How the MR Team Feels About Twitter’s New 280 Character Count
09.28.2017 | Blog, Social Media
If you follow marketing closely, you have likely seen the latest news from Twitter. They have rolled out a new test giving some certified users the ability to tweet with 280 characters instead of the 140 to which we’ve all become accustomed. Twitter stated that they originally kept the character limit to 140 to keep tweets under the 160 SMS limit, but that is no longer an issue with most cell phone carriers. Twitter has said that their goal is to eliminate the constraints that keep users from tweeting more often. Their internal research showed them that the character count limitation was one such barrier—and this test is a way for them to address the issue.
We have seen mixed emotions on the subject and some of our tweet-tastic team members wanted to weigh in. This is how we REALLY feel about the idea of having a 280 character limit on Twitter.
Katy Katz – @KatyKatzTX
Twitter has not really been at the cutting edge of social media for a while now. In fact, they are often making the news for concerns over how much longer they can actually last as a platform. Increasing the character count from 140 to 280 feels a bit like a “meh” announcement to me. The reasons they gave for the change feel misguided (140 was never intentional and to encourage new signups). I wonder, will Gen Z really think to themselves, “ooh, an extra 140 characters, now I’ll get off Snapchat and start tweeting.” Probably not. Especially in a world that’s becoming increasingly focused on visual forms of communication with memes and emoticons. That being said, as a marketer, it’s always nice to have a little more room for hashtags and calls to action. Get ready for more Instagram-style tweets overstuffed with hashtags by zealous marketers. #socialmedia #twitter #chachachachanging #lifeofamarketer #longtweets #riptwitter #kidding #sortof
Aaron Eaves – @AaronEaves
I liked the fact that the 140 character limit kept things short and sweet. It also forced creativity and caused you to “trim the fat” from your message. This image sums up how I feel about it:
James Caldwell – @JCTorch
As a writer, I’m pleased to see Twitter expand to allow more content per post. Throughout my use of Twitter, I’ve often felt limited by 140 characters to post a complete thought about a moment, topic, or news story. I am also hopeful this will lead to more thoughtful discussion and debate on Twitter. It’s simply not possible to have an intelligent debate 140 characters at a time.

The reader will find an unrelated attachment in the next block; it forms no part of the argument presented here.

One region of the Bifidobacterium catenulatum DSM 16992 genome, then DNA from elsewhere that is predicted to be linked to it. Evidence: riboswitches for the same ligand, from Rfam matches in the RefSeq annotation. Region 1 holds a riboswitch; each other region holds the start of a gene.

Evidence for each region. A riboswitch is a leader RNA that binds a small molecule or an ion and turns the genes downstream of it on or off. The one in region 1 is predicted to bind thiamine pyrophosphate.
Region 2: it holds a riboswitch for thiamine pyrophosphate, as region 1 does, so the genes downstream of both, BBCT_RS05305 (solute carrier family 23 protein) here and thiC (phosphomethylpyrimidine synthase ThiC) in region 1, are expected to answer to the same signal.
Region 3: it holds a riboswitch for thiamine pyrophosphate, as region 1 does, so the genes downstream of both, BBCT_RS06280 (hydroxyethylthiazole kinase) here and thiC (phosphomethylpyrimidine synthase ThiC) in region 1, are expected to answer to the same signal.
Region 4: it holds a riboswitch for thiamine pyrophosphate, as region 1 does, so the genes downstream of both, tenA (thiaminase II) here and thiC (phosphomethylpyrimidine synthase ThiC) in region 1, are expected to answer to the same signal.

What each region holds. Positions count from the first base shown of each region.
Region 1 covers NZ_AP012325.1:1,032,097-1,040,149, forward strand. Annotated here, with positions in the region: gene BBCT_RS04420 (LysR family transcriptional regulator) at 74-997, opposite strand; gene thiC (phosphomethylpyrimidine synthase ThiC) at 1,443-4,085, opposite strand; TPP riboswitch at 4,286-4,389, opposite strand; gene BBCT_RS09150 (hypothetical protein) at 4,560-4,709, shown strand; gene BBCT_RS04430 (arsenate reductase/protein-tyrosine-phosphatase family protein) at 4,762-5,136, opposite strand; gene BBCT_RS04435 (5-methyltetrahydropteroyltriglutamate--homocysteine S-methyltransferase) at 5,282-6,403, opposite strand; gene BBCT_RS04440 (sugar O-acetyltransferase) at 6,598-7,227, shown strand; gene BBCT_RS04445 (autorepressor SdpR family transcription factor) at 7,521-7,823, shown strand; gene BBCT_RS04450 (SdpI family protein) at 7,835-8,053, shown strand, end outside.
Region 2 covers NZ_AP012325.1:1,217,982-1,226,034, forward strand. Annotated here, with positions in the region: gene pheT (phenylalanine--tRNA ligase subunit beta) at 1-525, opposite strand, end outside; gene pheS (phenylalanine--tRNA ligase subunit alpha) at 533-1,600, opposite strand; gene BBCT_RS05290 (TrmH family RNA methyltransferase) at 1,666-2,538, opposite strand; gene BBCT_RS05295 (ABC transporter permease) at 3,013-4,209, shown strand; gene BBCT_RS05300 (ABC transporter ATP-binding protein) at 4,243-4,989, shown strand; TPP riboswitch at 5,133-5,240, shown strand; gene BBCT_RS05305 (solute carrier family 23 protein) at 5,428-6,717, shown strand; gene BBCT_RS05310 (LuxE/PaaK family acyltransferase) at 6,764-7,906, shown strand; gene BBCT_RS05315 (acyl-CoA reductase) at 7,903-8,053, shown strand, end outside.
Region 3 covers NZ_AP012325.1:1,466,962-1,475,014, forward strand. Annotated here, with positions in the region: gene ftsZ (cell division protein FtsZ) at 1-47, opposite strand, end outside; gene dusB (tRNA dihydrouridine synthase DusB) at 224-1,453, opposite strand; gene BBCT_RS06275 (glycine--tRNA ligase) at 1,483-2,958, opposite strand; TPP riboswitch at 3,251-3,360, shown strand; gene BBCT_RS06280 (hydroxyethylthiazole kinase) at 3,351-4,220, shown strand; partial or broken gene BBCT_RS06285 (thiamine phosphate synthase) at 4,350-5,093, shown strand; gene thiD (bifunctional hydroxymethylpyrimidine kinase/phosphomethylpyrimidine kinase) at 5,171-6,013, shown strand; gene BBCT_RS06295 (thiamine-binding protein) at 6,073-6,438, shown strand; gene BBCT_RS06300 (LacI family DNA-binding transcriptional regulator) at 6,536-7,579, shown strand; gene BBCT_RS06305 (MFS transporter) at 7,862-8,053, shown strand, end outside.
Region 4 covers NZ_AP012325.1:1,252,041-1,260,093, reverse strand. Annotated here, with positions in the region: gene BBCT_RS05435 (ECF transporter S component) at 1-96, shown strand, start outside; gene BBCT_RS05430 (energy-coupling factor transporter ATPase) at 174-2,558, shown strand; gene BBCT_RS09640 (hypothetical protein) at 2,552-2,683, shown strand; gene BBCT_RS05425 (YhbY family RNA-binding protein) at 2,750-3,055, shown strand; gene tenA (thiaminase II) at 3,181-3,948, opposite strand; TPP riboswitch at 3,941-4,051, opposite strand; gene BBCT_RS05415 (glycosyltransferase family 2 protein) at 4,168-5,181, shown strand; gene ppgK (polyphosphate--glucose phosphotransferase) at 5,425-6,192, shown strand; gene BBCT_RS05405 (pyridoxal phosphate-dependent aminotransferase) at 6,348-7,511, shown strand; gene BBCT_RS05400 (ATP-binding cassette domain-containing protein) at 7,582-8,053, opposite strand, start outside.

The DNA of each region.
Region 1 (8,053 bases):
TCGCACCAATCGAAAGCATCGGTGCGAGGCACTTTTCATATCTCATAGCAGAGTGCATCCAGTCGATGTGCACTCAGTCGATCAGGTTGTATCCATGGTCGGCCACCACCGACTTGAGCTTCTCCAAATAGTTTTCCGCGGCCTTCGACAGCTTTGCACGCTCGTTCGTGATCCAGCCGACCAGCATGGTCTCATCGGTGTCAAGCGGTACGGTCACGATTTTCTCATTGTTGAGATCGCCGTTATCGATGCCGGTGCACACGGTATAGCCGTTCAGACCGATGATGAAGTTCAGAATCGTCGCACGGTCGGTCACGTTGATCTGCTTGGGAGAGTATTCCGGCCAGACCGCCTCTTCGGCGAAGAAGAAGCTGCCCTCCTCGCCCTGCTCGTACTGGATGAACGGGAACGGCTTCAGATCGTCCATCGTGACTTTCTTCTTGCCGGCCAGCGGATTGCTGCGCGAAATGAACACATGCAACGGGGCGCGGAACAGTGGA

My concern is seeing my timeline fill up with large chunks of content, like on Facebook, but I’ll take that tradeoff to post and read higher quality content! In the future, look for companies to shift to micro-blogging on Twitter to reach their audience and create new revenue streams, which has always been the elephant in the room with Twitter: how do you monetize Twitter posts? Expanding the character count creates a path to make that possible.
Lindsay Bartels – @Lindsay_Bartels
I have mixed feelings about having more characters on Twitter. As a millennial, there are few things that I enjoy more than live-tweeting television shows. I have certain days of the week where you can find me with a glass of wine in hand, shooting out tweets left and right about my feelings on the latest Bachelor and Real Housewives episodes. One of my tweets was even shared on the “Social Edition” of an episode of Real Housewives of New York!
I am excited at the idea of having more room to share my thoughts – but am also slightly worried that the quick-witty tweets that I see every week will have more words and less wit. It is fun to try to fit your funny comments into a short tweet, and adding extra characters might take away from that. I am happy I won’t have to cut out appropriate punctuation anymore though. It absolutely kills me when I have to type “dont or cant” without apostrophes.
On the other hand, since I am the social media manager for the Marketing Refresh accounts along with several of our clients, I am thrilled to have a longer character count to give followers more information. I often have found myself having to cut out a relevant hashtag that could have been attached or had to reword something that could have been way more impactful.
Terri Hoffman – @TerriHartley
Twitter has been less effective for our B2B clients over the past few years; and has declined significantly in the past year especially. I am interested to see if this helps improve engagement or if it continues to decline after this update. My sense is that it’s not going to make a big difference.
Mixed Feelings at Marketing Refresh
It’s not surprising that we have mixed feelings about this switch. The entire internet is at odds with whether or not this will be a good thing. We are excited to see how it impacts Twitter moving forward. Follow us for interesting tweets – even though we are still only at 140 characters – at @mrketingrefresh.